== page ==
On April 26, 2000, Sewickley cut the ribbon on “Riverfront Park”, a two-and-a-half acre green space along the river between Chestnut Street and Ferry Street.

In 1998, Co-Chairs Peggy Standish and Susan Gaca launched the 501(c)3 that developed the land that ultimately became Riverfront Park. They transformed a bleak, concrete slab that previously served to satisfy the parking requirements of the Car Barn shops in the village.

The space was otherwise a “no-go” zone for residents: uninviting at night; not much better during the day.

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Today: a long stretch of green space from the Community Center tennis courts to the Northern border at Ferry Street, punctuated on the Chestnut Street end by a finial from the old Sewickley Bridge, and stone architectural elements from old Pittsburgh schools throughout. In between: a children’s playground; a wrought-iron gazebo modeled on classic European forebears; an elevated walkway with a “wave-design” railing. From Chadwick Street to the river: an “allee’” of Prospect Elm trees – donated by the Village Garden Club, the Garden Club of Allegheny County, and the Memorial Tree Fund.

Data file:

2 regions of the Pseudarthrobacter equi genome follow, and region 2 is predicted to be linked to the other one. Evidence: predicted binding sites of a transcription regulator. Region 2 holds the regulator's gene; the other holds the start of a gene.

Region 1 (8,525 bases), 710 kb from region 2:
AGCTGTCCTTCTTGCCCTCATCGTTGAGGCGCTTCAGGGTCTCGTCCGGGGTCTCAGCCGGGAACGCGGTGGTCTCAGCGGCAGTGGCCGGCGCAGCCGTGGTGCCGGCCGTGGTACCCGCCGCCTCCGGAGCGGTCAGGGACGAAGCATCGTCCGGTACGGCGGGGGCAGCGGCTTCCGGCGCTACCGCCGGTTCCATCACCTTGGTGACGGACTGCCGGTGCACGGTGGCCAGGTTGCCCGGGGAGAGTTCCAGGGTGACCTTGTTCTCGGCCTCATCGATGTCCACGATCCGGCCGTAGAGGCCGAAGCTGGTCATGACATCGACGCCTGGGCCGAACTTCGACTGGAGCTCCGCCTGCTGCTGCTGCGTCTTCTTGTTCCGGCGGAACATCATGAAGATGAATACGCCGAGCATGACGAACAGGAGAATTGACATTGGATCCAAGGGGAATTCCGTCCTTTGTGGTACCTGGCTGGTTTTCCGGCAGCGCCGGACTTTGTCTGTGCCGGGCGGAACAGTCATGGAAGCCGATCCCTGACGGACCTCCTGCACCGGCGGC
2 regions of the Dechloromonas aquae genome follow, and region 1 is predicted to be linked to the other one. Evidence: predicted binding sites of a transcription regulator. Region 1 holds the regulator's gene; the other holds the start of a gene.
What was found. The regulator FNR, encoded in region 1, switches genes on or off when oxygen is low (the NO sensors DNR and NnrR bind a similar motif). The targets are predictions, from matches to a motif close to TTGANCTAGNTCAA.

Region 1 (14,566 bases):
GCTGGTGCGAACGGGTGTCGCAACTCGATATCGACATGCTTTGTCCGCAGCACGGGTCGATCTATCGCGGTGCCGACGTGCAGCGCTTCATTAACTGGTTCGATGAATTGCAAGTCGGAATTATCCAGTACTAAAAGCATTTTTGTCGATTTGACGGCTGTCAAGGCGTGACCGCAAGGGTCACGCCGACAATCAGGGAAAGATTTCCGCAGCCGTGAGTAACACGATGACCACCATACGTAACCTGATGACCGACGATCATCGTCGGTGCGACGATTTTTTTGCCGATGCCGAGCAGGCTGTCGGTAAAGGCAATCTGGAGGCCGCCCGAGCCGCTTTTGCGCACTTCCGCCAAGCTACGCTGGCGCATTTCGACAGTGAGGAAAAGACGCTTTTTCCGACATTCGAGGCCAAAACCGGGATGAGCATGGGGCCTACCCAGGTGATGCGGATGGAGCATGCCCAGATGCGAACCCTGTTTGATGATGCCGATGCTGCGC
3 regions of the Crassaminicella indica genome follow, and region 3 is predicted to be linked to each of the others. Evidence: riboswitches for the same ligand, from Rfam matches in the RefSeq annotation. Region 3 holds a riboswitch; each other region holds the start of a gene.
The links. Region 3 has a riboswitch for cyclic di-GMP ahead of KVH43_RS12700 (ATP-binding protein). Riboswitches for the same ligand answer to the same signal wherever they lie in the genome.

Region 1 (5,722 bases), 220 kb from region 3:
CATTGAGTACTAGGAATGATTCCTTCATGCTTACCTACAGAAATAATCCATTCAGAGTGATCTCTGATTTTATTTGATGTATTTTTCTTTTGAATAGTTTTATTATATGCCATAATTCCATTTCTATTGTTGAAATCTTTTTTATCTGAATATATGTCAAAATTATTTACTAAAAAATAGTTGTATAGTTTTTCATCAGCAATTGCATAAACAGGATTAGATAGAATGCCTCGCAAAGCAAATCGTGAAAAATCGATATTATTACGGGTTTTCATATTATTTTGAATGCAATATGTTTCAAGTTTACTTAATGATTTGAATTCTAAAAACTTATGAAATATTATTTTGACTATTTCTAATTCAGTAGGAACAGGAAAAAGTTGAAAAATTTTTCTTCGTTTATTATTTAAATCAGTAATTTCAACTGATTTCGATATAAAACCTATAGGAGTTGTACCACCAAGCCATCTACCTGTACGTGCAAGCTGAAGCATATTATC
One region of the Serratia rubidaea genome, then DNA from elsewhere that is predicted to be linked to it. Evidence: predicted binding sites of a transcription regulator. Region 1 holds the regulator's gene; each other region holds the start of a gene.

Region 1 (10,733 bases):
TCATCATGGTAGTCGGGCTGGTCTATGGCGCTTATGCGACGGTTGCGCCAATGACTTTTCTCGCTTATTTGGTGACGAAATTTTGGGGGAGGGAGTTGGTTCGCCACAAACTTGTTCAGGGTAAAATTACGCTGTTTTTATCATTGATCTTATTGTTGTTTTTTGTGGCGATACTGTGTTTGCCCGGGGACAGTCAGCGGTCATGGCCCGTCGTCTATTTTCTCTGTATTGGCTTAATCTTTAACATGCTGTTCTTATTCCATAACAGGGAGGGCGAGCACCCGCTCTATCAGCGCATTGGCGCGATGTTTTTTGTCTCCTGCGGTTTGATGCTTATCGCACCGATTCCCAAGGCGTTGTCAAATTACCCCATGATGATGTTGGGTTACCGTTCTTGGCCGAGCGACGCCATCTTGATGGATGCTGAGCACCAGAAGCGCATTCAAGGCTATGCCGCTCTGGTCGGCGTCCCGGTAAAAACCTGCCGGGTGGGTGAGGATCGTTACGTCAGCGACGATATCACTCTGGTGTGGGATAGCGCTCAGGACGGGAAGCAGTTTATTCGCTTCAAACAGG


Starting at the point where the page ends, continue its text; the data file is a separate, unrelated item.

Easy to miss, but worth a trip to Riverfront Park: an “analemmatic sundial”: stones implanted in the ground, to exact latitudinal and longitudinal specifications. A person standing on the stone marking the month of the year becomes the “gnomen” of the sundial, and their shadow tells the hour.

Across the river – for years – a graveyard of rusting barges, tugboats, and a crane. The owner of this ghost fleet went bust, so the remnants remained until their value as scrap metal finally- in 2006 – made their removal worthwhile.

And not least: two docks: the Chestnut Street Boat Launch, and the Walnut Street Landing.
The docks were designed to comply with the safety and recreation goals of Allegheny County’s regional planning. The Chestnut Street Launch is unusual, perhaps unique, because there are no required fees or permits to “put in” a boat or recreational vehicle.
These docks are a valued borough asset.

Borough Manager Kevin Flannery signed an agreement with the Pennsylvania Fish and Boat Commission to remove and store these docks each winter. Yet, as of this writing, the Chestnut Street dock was not removed, and went down river, snagged between the buoys and the dam. Not for the first time!

For years, Peggy Standish asked Mr. Flannery to remove and store the docks during the winter. To no avail.

Perhaps the new Borough Council and our new Borough Manager can do better.